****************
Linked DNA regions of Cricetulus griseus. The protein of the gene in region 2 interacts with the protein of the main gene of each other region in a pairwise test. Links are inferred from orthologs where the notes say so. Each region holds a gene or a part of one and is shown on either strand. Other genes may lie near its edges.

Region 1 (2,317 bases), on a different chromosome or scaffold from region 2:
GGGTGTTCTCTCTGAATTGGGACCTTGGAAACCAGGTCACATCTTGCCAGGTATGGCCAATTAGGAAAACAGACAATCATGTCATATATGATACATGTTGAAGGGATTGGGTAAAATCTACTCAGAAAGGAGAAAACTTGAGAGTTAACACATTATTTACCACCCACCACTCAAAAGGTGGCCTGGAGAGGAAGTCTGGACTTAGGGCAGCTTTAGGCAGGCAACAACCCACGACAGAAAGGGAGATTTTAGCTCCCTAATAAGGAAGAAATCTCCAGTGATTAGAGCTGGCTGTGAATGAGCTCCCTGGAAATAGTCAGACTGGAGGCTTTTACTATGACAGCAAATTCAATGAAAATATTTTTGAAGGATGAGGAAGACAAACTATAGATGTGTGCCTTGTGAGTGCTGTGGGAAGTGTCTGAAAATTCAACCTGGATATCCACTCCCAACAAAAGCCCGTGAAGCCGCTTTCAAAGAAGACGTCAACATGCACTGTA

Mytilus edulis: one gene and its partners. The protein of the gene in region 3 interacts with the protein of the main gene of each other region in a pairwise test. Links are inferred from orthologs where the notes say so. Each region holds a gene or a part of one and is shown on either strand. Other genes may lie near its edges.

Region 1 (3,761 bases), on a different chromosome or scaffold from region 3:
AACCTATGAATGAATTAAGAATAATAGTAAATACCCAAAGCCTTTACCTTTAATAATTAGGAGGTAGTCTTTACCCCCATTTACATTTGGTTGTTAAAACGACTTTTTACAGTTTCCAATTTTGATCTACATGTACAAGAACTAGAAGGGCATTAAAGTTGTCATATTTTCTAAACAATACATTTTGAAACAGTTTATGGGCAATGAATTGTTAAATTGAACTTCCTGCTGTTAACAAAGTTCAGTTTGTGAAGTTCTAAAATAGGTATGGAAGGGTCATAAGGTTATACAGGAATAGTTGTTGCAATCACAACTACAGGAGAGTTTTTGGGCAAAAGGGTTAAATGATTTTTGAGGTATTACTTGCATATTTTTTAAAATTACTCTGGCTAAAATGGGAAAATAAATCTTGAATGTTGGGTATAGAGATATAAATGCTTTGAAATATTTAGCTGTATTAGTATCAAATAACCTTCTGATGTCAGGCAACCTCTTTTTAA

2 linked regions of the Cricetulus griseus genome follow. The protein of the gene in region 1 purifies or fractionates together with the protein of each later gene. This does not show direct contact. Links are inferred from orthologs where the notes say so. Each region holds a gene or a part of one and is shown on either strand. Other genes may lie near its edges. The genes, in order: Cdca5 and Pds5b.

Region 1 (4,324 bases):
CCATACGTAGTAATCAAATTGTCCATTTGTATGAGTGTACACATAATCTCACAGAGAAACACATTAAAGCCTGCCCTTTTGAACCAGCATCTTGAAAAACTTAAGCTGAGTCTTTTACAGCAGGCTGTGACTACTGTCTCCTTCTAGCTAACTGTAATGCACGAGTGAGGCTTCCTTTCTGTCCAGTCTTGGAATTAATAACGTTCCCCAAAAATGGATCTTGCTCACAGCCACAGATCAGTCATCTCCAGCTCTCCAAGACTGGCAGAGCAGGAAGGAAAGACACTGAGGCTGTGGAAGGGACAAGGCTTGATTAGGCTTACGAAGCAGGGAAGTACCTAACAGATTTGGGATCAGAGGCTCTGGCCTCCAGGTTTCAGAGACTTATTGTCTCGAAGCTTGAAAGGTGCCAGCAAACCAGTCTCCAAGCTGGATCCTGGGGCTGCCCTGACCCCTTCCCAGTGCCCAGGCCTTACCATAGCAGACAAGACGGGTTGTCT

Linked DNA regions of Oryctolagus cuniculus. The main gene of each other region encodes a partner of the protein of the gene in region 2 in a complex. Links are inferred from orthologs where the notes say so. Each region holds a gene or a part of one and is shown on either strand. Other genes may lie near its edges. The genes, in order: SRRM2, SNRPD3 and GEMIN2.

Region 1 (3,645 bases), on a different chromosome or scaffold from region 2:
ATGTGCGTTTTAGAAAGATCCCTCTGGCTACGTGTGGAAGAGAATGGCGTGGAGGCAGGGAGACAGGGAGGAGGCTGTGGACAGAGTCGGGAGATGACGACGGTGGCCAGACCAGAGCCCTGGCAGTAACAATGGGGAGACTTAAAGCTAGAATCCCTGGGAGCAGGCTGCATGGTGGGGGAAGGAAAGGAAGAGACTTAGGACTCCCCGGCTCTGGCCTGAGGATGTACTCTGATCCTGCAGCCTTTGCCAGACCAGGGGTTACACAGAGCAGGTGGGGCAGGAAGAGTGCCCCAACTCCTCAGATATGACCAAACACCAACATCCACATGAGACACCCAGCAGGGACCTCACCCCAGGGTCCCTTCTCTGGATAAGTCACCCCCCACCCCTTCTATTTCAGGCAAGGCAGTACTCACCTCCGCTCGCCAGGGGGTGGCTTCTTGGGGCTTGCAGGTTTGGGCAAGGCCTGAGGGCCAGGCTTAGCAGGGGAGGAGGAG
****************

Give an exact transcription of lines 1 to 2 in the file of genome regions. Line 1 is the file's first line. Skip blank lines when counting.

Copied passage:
Linked DNA regions of Cricetulus griseus. The protein of the gene in region 2 interacts with the protein of the main gene of each other region in a pairwise test. Links are inferred from orthologs where the notes say so. Each region holds a gene or a part of one and is shown on either strand. Other genes may lie near its edges.

Region 1 (2,317 bases), on a different chromosome or scaffold from region 2: